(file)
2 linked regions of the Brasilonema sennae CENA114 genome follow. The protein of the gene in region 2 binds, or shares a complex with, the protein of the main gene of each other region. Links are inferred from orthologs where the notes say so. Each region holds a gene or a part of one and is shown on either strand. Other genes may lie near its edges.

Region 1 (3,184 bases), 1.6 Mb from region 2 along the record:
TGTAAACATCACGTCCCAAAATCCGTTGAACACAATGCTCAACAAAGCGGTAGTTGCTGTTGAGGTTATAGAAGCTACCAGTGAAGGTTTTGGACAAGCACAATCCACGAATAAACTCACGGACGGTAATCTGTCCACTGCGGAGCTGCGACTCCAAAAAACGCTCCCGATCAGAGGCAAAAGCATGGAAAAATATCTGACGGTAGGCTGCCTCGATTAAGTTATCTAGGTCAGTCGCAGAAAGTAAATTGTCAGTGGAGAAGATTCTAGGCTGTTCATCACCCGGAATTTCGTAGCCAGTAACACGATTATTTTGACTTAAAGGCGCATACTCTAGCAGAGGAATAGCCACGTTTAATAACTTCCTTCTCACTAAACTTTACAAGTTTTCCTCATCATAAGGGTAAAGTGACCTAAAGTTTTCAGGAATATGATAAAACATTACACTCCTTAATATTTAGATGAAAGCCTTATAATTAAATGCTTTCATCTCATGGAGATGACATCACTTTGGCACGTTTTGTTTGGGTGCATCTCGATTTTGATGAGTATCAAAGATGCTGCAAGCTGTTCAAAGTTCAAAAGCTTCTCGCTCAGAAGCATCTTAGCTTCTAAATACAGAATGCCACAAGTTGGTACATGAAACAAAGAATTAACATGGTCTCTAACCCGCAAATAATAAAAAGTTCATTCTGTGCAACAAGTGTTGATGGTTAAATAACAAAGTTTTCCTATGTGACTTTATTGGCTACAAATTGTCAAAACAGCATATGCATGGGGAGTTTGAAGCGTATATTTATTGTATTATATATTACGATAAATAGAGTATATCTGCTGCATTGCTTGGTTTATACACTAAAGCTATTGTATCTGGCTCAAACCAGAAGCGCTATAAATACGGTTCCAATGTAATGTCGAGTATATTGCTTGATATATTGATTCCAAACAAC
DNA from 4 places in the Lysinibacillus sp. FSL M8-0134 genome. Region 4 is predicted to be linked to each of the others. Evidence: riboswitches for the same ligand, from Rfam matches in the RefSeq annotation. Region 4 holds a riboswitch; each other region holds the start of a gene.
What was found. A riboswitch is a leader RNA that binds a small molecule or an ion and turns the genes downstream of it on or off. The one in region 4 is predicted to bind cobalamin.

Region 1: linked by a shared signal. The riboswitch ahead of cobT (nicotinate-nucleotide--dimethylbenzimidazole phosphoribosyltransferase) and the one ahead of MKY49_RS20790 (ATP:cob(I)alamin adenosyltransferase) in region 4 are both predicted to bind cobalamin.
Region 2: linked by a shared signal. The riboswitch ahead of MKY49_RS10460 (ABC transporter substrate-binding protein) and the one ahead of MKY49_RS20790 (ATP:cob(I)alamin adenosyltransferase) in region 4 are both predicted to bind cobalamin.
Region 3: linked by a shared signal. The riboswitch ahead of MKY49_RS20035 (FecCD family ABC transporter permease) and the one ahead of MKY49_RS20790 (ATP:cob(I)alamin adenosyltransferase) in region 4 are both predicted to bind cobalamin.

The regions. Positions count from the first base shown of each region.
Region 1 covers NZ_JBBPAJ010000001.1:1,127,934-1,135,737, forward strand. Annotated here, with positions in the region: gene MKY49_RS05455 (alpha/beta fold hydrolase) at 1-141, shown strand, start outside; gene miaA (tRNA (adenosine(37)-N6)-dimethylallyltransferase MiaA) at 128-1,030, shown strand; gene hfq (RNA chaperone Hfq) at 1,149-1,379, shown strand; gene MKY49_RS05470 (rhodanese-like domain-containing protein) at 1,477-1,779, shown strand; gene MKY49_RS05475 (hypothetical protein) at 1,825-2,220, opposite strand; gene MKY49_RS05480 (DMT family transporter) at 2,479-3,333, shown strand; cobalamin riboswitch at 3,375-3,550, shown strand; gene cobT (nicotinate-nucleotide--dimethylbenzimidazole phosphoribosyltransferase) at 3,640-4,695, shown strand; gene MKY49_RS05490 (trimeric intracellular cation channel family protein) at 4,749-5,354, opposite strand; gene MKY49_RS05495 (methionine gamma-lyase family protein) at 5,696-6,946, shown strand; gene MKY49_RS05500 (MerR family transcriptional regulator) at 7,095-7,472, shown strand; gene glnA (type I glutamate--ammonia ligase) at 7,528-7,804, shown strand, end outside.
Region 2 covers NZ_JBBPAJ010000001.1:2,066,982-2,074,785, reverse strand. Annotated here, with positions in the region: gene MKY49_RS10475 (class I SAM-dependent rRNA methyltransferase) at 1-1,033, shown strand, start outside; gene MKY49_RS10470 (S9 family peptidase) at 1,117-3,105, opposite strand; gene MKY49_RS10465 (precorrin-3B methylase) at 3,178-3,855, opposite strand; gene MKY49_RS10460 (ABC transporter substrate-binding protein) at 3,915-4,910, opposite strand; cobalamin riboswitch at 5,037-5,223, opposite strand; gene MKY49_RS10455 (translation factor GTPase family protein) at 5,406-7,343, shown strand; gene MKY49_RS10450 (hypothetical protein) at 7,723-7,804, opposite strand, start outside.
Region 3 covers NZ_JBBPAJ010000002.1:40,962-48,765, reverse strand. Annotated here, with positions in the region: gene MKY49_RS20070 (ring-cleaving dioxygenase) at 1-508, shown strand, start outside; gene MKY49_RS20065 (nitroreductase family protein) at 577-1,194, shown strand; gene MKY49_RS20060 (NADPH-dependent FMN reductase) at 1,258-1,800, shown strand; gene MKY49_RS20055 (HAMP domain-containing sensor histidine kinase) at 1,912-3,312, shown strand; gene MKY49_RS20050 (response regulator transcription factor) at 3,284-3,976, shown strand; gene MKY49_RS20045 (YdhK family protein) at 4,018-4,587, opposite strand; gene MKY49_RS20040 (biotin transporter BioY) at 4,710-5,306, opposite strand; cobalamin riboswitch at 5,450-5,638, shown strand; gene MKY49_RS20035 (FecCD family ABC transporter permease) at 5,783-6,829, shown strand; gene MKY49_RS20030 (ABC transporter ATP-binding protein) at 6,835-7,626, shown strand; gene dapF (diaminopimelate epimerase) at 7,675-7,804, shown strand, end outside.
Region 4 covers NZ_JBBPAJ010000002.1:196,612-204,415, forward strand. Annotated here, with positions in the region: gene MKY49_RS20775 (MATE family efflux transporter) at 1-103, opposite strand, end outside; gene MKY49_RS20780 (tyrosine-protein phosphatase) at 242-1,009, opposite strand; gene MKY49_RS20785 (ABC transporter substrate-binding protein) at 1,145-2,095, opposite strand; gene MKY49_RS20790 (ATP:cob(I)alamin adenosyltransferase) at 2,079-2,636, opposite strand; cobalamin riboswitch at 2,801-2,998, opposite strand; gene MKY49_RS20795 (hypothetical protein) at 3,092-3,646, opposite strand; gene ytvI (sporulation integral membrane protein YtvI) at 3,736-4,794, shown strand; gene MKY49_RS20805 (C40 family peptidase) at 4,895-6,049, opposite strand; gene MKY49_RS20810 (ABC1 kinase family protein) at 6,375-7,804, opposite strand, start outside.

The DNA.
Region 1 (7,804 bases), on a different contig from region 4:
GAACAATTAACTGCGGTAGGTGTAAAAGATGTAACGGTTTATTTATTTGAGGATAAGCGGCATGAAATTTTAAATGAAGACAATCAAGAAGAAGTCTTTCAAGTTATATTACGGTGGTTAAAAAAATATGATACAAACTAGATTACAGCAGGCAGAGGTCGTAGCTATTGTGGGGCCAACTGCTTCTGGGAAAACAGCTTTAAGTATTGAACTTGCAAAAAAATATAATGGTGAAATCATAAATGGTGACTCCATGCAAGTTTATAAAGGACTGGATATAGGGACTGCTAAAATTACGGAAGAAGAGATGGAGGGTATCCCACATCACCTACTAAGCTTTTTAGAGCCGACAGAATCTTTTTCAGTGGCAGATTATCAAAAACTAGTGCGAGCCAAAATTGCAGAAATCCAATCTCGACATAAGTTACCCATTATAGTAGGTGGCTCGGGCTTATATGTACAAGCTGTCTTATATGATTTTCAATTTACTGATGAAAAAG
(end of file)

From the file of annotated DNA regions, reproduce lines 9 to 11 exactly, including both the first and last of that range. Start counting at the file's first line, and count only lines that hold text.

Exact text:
The regions. Positions count from the first base shown of each region.
Region 1 covers NZ_JBBPAJ010000001.1:1,127,934-1,135,737, forward strand. Annotated here, with positions in the region: gene MKY49_RS05455 (alpha/beta fold hydrolase) at 1-141, shown strand, start outside; gene miaA (tRNA (adenosine(37)-N6)-dimethylallyltransferase MiaA) at 128-1,030, shown strand; gene hfq (RNA chaperone Hfq) at 1,149-1,379, shown strand; gene MKY49_RS05470 (rhodanese-like domain-containing protein) at 1,477-1,779, shown strand; gene MKY49_RS05475 (hypothetical protein) at 1,825-2,220, opposite strand; gene MKY49_RS05480 (DMT family transporter) at 2,479-3,333, shown strand; cobalamin riboswitch at 3,375-3,550, shown strand; gene cobT (nicotinate-nucleotide--dimethylbenzimidazole phosphoribosyltransferase) at 3,640-4,695, shown strand; gene MKY49_RS05490 (trimeric intracellular cation channel family protein) at 4,749-5,354, opposite strand; gene MKY49_RS05495 (methionine gamma-lyase family protein) at 5,696-6,946, shown strand; gene MKY49_RS05500 (MerR family transcriptional regulator) at 7,095-7,472, shown strand; gene glnA (type I glutamate--ammonia ligase) at 7,528-7,804, shown strand, end outside.
Region 2 covers NZ_JBBPAJ010000001.1:2,066,982-2,074,785, reverse strand. Annotated here, with positions in the region: gene MKY49_RS10475 (class I SAM-dependent rRNA methyltransferase) at 1-1,033, shown strand, start outside; gene MKY49_RS10470 (S9 family peptidase) at 1,117-3,105, opposite strand; gene MKY49_RS10465 (precorrin-3B methylase) at 3,178-3,855, opposite strand; gene MKY49_RS10460 (ABC transporter substrate-binding protein) at 3,915-4,910, opposite strand; cobalamin riboswitch at 5,037-5,223, opposite strand; gene MKY49_RS10455 (translation factor GTPase family protein) at 5,406-7,343, shown strand; gene MKY49_RS10450 (hypothetical protein) at 7,723-7,804, opposite strand, start outside.